Advanced Practice Nursing

Can You Apply a Non-Nursing College Degree Toward Becoming a Nurse?

Can You Apply a Non-Nursing College Degree Toward Becoming a Nurse?
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Lisa Falk Ellis July 31, 2014

Everything you need to know about going back to school to complete an Accelerated Bachelor of Science in Nursing.

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You’ve always dreamed about being a nurse, but perhaps you put those dreams aside to earn a college degree in a different field. Now you’re having second thoughts.

Luckily, it’s not too late to make a career change, and some of the credits you’ve already earned can even help you on your way.

A Second-Degree Program

It’s not all that uncommon to re-evaluate your career goals once you finish college and join the workforce. For people who already have a college degree in an unrelated field and decide they want to be a nurse, some nursing schools offer a special second-degree program called an accelerated baccalaureate program, or an Accelerated Bachelor of Science in Nursing (BSN).
Cheryl Bergman, PhD, ARNP, CEN, Associate Dean of the School of Nursing at Jacksonville University College of Health Sciences, explains that accelerated programs generally work by accepting some of the credits students earned from the prerequisites they completed for their first degree. This way they don’t have to repeat them the second time around, but instead, can build on them to get the practical experience they need for a nursing degree.

Prerequisites for the Fast-Track

This fast-track option generally takes between a year and 18 months to complete—but keep in mind, this timeframe doesn’t include any extra classes or science requirements you need to get into the accelerated track. Often the requirements are beyond what you’ve already taken, so you may have to take a few additional classes before beginning the accelerated program. While the requirements can vary from school to school, the types of courses you’ll need under your belt include human anatomy and physiology, microbiology, nutrition, statistics, psychology, sociology, and English composition.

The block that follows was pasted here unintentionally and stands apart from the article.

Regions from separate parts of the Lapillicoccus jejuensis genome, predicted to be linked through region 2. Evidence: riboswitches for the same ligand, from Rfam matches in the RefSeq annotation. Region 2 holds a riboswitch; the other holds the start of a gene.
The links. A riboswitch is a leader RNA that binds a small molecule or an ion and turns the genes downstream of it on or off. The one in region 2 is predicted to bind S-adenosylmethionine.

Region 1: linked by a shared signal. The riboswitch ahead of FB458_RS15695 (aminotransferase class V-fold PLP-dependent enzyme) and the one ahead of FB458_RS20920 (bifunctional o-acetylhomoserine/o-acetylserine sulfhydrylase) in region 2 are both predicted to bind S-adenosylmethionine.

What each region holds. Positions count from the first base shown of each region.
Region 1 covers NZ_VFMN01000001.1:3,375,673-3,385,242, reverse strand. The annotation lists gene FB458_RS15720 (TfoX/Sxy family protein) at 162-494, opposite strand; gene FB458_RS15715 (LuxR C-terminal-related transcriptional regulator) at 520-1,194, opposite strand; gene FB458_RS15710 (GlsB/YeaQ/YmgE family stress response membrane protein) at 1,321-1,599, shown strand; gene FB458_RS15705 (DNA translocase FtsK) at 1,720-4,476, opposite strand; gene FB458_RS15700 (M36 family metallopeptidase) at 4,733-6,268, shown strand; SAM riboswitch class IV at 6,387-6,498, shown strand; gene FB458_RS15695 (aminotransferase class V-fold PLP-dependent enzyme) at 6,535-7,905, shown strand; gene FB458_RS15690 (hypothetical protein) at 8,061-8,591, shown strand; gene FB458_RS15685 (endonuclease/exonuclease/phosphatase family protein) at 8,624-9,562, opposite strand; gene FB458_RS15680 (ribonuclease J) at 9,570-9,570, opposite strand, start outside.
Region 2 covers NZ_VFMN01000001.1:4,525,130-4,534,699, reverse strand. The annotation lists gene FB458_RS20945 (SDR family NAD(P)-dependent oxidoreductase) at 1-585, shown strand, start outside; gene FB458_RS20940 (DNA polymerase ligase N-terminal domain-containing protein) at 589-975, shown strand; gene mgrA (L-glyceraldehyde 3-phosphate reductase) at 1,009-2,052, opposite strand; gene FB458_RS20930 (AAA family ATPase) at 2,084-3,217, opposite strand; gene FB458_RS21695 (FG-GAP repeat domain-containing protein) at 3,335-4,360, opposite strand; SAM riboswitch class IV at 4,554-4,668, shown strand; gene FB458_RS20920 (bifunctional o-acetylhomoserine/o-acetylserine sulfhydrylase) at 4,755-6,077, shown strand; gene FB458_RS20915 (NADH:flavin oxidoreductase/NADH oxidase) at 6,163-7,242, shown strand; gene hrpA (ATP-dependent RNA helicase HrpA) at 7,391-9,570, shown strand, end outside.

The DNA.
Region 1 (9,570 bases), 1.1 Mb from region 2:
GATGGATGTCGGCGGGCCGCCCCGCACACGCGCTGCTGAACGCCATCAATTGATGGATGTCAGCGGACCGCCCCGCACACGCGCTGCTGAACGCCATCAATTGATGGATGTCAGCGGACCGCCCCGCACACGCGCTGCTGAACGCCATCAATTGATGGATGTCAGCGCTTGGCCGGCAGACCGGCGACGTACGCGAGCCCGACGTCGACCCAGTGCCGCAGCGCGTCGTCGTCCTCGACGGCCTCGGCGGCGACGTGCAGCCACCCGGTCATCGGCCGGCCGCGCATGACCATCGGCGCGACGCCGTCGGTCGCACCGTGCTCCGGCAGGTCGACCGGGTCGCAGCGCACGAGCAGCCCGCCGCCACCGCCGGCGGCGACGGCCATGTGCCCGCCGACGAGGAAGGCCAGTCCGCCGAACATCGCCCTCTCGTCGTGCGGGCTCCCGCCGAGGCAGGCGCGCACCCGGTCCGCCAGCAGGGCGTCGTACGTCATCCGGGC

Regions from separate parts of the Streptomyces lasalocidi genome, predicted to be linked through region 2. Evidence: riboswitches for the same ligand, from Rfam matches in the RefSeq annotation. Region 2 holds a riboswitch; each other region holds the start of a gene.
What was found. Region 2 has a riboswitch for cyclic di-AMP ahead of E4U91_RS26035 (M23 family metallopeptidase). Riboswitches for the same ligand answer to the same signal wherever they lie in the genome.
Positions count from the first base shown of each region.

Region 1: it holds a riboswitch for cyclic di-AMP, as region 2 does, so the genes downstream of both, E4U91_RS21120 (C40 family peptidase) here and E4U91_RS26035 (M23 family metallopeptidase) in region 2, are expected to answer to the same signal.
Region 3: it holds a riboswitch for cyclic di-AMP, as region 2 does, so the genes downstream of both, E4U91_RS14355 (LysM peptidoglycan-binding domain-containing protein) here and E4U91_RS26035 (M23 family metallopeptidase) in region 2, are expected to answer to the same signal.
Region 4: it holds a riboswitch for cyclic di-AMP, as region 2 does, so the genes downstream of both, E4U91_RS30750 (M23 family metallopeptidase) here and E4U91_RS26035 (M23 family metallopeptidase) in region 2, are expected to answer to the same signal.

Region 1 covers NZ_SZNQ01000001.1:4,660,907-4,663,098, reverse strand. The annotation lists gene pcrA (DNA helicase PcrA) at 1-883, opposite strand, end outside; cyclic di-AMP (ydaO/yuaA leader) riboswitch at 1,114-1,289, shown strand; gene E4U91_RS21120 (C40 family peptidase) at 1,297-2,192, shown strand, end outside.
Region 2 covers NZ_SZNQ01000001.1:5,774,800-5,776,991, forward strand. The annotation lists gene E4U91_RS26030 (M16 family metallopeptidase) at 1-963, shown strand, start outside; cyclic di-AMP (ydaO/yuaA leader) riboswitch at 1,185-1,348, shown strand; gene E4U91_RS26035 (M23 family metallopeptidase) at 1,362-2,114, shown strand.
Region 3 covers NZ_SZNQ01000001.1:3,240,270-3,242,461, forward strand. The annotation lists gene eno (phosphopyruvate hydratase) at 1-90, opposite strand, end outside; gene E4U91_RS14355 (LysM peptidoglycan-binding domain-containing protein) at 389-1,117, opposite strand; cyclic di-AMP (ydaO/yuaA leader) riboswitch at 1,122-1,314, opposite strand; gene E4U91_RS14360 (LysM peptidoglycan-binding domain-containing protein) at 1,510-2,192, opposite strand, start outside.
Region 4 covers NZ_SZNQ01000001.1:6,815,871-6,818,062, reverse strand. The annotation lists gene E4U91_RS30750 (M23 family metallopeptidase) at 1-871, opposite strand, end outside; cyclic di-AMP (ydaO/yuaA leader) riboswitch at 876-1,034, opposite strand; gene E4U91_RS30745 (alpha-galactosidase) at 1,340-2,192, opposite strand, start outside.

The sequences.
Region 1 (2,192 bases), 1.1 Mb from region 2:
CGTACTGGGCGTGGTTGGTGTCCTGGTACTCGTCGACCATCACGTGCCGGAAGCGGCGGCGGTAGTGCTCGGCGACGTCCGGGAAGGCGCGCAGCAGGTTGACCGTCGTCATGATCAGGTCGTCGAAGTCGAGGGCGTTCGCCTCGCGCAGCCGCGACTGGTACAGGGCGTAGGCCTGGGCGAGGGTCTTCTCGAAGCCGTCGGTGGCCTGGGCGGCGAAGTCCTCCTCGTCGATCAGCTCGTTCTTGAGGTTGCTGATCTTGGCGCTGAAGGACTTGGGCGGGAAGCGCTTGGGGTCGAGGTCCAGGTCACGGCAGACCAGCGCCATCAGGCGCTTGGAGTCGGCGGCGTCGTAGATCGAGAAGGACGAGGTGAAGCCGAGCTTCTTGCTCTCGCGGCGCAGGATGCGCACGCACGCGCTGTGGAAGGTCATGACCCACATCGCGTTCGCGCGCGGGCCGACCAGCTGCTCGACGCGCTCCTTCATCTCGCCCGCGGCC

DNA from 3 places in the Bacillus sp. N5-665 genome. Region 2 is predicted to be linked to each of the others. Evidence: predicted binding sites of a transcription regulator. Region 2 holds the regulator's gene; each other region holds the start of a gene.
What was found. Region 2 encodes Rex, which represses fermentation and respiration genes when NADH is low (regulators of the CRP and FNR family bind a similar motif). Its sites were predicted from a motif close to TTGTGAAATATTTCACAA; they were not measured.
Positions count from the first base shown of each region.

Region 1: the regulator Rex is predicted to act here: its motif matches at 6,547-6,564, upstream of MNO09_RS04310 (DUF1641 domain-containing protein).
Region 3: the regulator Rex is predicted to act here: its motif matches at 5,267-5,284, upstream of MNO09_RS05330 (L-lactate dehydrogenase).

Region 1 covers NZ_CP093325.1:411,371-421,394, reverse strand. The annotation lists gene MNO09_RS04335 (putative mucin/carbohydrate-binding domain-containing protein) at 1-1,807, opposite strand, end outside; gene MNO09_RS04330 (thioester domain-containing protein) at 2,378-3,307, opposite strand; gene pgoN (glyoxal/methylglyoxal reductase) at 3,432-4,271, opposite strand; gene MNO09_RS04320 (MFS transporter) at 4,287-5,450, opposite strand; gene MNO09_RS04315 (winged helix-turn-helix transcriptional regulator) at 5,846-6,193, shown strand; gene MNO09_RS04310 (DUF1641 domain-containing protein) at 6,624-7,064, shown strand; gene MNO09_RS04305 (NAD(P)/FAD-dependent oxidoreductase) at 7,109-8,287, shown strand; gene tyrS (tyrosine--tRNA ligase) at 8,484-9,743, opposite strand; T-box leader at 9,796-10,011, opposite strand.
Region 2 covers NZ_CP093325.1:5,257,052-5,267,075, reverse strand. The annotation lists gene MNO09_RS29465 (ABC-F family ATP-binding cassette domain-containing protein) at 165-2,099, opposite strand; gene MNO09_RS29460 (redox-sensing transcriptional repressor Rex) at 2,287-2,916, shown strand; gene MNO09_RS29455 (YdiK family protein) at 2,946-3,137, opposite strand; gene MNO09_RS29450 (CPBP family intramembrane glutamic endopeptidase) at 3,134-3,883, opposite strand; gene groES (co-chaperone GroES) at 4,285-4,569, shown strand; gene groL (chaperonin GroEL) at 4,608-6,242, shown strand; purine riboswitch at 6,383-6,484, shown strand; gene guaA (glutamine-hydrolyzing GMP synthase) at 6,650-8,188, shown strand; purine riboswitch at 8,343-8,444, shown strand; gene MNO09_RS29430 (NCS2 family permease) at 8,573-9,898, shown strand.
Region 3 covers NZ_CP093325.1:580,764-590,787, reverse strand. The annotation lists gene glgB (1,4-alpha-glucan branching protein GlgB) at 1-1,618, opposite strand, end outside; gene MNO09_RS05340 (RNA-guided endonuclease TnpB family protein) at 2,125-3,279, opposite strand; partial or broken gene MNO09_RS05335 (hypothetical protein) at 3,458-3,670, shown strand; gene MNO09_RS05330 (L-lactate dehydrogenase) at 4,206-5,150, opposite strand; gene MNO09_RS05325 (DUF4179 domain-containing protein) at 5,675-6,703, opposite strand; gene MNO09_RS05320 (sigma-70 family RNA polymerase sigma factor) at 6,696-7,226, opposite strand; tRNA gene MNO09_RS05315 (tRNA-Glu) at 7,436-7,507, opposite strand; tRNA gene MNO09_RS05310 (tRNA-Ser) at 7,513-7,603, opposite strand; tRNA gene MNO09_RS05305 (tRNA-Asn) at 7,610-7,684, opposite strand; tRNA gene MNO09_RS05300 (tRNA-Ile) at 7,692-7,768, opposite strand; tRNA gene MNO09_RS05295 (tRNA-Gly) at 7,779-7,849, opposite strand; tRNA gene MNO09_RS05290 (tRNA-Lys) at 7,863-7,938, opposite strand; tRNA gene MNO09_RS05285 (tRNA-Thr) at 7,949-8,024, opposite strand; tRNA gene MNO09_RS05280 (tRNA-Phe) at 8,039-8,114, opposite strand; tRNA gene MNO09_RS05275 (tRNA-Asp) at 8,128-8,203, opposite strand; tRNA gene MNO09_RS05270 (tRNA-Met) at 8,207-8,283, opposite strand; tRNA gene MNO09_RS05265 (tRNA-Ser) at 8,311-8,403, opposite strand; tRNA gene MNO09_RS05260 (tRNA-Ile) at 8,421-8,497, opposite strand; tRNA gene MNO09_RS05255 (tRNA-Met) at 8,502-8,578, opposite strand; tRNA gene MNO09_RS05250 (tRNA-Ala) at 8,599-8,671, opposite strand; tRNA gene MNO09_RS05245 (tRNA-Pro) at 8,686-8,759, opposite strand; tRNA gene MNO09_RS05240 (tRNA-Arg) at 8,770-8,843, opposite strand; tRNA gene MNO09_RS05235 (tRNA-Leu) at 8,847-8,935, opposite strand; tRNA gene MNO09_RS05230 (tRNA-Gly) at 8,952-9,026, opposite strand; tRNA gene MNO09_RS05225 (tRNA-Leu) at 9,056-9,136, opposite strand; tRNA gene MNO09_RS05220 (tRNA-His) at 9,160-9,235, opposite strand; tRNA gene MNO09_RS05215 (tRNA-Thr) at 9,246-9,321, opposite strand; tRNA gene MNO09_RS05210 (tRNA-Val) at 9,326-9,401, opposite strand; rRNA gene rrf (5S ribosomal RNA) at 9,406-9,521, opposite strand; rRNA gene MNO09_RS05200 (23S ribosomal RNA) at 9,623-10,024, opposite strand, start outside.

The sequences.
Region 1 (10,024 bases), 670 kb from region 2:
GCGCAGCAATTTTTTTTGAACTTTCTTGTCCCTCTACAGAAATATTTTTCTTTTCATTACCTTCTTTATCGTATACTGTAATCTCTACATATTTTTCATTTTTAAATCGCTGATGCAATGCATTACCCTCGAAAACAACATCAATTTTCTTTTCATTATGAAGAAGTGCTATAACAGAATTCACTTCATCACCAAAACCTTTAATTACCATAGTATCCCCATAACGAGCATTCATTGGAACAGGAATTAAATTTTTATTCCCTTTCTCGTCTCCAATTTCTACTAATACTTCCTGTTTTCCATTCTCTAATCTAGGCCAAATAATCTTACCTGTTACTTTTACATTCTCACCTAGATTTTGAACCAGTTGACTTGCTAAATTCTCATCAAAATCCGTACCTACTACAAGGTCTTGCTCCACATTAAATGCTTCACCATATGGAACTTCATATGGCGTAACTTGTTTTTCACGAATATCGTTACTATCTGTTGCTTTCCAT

Are You A Good Fit?

The American Association of Colleges of Nursing (AACN) reports that many people who participate in accelerated nursing programs are older and have worked for a while before deciding to go back to school. Ideal candidates are highly motivated students with an excellent academic track record (usually a 3.0 or higher is required). AACN points out that an Accelerated BSN program is especially intense, with no breaks between sessions. The students are also required to fulfill the same number of clinical hours they would in a traditional four-year nursing program. As a result, most students aren’t able to hold jobs at the same time.

Finding a Nursing School Near You

If this sounds like something you’d like to try, the AACN website offers a list of schools throughout the country that offer accelerated nursing programs. To help you evaluate the options, Bergman offers some advice. “One of the most important considerations is to be sure the program is accredited,” she says. “Also ask about the expertise of the faculty, what clinical opportunities are available, various clinical sites, and the ratio of faculty to students in the clinicals.”


Accelerated Nursing Programs. (n.d.). American Association of Colleges of Nursing. Retrieved July 24, 2014, from AACN

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Tom Meltzer spent over 20 years writing and teaching for The Princeton Review, where he was lead author of the company's popular guide to colleges, before joining Noodle. He has been managing editor of the website for over four years.

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